Our society is always moving forward. Every day, new technology is developed to make our lives simpler and more efficient. For the most part, technological advancement is a great thing; but sometimes our bodies can’t keep up with the changes and we start experiencing health problems.
We all know what it’s like to have “tired eyes”. That’s what we’re talking about when we refer to eye strain. Digital eye strain (sometimes called computer vision syndrome) is the problem that comes specifically from too much screen time.
Research suggests that spending more than 2 hours a day looking at a screen (computer, tablet, mobile phone, ereader, etc) can be damaging to your eyes. Unfortunately, screens are an immovable object for most of us, as we use them for work and to organize our lives. So how do we minimize the impact of extended screen time?
Even those with 20/20 vision can experience the effects of digital eye strain if they don’t take the necessary precautions.
Sufferers of digital eye strain will commonly experience dry, itchy, sore, or otherwise irritated eyes. They may develop headaches and neck pain, and often find themselves having difficulty focusing after an extended period of time.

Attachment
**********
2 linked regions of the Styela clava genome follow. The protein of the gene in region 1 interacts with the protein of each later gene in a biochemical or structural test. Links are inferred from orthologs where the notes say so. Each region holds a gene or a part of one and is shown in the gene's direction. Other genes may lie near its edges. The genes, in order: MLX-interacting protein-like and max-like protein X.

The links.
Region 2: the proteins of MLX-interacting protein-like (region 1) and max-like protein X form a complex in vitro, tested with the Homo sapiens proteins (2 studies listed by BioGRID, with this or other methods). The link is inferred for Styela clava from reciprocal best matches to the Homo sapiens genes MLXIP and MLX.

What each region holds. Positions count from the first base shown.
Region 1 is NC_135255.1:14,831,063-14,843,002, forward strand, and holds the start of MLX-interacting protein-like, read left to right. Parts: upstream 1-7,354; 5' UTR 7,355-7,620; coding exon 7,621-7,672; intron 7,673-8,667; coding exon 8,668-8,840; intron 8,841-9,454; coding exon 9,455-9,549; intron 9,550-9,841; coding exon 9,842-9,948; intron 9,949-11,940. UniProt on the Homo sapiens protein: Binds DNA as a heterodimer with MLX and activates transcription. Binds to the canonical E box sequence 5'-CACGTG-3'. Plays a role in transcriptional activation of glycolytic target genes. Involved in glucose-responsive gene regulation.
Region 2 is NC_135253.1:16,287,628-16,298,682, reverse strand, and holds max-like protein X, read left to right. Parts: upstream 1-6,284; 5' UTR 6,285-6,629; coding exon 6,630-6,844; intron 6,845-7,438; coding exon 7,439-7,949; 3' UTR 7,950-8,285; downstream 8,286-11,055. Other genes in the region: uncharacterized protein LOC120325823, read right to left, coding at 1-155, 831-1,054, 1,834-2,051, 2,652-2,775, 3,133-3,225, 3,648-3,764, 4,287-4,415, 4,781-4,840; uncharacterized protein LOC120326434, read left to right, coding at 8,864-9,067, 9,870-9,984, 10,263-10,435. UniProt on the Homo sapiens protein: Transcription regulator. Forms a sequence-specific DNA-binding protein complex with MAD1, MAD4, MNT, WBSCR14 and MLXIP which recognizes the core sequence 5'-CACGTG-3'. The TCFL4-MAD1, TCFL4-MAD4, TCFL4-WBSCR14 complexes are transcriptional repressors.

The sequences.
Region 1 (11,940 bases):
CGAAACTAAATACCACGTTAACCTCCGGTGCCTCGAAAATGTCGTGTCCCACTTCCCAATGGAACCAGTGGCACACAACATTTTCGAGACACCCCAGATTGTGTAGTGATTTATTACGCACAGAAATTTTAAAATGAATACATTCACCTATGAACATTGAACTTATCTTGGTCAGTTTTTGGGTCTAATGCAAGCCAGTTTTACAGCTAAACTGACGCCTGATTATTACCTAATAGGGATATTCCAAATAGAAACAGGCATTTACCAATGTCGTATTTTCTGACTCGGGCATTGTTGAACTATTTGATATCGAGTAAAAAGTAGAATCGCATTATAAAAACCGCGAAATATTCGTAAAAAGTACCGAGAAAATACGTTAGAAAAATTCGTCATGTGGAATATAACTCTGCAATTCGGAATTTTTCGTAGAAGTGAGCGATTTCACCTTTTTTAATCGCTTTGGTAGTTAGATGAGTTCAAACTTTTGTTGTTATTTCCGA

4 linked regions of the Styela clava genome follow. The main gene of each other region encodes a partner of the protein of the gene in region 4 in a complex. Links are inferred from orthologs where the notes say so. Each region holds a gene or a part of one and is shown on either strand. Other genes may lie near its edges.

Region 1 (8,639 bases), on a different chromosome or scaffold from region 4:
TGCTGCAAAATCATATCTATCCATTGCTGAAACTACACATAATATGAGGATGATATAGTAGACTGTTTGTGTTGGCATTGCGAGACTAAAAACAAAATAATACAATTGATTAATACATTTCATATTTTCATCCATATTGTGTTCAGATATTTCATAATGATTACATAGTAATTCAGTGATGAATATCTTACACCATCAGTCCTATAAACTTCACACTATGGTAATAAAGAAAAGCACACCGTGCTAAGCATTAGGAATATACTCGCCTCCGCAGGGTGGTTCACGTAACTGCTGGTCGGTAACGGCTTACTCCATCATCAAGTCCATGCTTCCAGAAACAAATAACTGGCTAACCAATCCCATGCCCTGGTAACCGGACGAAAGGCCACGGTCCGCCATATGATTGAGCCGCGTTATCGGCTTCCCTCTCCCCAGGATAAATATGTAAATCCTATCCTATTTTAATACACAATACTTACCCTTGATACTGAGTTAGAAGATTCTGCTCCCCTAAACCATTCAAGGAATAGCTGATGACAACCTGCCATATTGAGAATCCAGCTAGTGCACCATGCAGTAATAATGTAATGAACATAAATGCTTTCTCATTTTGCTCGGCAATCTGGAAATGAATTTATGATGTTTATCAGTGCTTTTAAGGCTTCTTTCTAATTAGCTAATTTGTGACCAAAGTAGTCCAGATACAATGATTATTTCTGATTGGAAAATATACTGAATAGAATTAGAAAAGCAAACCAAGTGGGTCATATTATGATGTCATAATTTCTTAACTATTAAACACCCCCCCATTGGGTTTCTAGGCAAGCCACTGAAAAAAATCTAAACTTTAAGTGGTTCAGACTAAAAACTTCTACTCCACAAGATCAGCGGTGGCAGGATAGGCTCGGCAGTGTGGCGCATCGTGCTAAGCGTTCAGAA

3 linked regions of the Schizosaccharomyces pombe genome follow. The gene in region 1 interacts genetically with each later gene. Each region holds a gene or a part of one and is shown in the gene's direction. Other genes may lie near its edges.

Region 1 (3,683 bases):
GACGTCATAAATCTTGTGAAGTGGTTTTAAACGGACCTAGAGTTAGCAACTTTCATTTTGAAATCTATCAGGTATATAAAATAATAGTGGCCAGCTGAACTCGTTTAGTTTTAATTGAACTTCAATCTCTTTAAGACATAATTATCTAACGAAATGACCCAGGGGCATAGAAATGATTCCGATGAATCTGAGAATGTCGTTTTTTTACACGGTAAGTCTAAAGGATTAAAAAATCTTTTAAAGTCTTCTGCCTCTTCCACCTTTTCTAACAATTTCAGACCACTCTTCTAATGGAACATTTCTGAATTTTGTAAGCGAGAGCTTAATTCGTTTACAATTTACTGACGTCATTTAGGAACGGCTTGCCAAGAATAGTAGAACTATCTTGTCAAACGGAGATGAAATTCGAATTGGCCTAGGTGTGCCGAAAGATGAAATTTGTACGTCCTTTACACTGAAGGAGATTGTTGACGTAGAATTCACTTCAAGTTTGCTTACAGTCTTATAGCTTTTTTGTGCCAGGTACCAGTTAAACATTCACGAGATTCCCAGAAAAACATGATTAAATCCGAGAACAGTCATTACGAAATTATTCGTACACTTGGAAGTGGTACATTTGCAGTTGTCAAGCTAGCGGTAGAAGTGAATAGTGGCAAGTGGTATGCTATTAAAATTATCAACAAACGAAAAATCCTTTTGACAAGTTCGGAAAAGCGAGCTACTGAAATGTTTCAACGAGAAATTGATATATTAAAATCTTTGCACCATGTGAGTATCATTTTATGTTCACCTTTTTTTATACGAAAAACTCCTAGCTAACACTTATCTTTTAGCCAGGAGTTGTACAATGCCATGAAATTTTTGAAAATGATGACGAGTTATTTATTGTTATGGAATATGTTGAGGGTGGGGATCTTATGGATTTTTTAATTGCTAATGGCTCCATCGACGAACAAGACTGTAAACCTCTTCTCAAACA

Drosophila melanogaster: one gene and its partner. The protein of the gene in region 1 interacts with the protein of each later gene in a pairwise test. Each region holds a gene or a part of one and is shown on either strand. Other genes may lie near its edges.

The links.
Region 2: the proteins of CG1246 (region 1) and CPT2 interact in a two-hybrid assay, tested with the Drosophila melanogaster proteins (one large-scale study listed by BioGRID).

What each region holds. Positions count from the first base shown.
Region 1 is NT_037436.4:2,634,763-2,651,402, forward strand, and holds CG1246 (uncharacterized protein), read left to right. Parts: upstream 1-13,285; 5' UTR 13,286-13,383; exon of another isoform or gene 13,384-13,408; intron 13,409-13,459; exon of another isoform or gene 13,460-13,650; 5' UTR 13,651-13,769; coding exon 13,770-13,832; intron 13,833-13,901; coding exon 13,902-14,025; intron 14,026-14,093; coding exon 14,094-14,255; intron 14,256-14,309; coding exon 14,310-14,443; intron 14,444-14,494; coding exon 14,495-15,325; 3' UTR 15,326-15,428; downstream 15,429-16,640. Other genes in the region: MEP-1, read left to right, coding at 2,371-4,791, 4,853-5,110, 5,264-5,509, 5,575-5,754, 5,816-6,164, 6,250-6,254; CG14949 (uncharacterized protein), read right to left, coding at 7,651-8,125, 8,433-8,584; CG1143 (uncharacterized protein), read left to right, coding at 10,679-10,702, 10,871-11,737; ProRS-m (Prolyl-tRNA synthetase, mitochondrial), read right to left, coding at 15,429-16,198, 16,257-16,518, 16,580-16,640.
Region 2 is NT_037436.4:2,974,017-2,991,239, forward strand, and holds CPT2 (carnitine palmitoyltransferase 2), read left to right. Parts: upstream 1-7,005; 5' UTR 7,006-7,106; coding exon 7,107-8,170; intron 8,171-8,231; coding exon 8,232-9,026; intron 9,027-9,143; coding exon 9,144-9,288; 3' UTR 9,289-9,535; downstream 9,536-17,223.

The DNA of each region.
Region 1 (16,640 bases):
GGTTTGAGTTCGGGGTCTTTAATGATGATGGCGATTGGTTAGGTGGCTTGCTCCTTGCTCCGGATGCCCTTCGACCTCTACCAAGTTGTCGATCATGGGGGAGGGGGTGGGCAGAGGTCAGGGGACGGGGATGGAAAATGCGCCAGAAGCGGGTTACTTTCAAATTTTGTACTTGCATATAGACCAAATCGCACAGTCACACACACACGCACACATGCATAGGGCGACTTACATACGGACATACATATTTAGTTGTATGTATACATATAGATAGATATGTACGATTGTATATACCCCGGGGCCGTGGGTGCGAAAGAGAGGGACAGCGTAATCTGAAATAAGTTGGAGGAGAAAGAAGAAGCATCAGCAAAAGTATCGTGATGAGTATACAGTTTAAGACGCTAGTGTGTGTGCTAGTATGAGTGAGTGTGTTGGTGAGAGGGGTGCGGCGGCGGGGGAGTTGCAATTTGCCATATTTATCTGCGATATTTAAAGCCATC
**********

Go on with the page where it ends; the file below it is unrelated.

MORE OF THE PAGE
Sometimes, digital eye strain manifests as heavy eyelids, making the sufferer feel as though they’re struggling to stay awake in front of their screen.
If you know you’ll be spending a number of hours in front of a screen, you can reduce the impact of screen time by setting up your work space properly. Your screen should be roughly an arm’s length away and roughly 20 degrees below your eyes. If you can, reduce glare by dimming (but not turning off) the lights, and cleaning any smudges or fingerprints off your screen.
Implementing the 20/20/20 rule can help keep your eyes fresh, focused, and ready to work. Every 20 minutes or so, focus on an object roughly 20 feet away for 20 seconds. This gives your eye muscles the opportunity to adjust to something different and keeps them from tiring out too quickly.
Computer glasses magnify your mid range vision, making it easier to see what’s on the screen in front of you. We can add a special coating to the lenses of your computer glasses to filter out blue light; a potentially damaging band of light frequency to which our eyes are sensitive.
We do not recommend using reading glasses as computer glasses. Reading glasses magnify a different field of vision than computer glasses, and could actually contribute to digital eye strain. Book an eye exam with us, and we can discuss computer glasses for you.
Visit our office and see what we’re all about. You’ll find us between Tryon Road and 440 off Cary Parkway.
155 Parkway Office Ct #105,
Cary, NC 27518, USA
Monday: 9:00 AM - 6:00 PM
Tuesday: 9:00 AM - 7:00 PM
Wednesday: 9:00 AM - 5:00 PM
Thursday: 9:00 AM - 7:00 PM
Friday: 9:00 AM - 5:00 PM
Saturday: By appointment only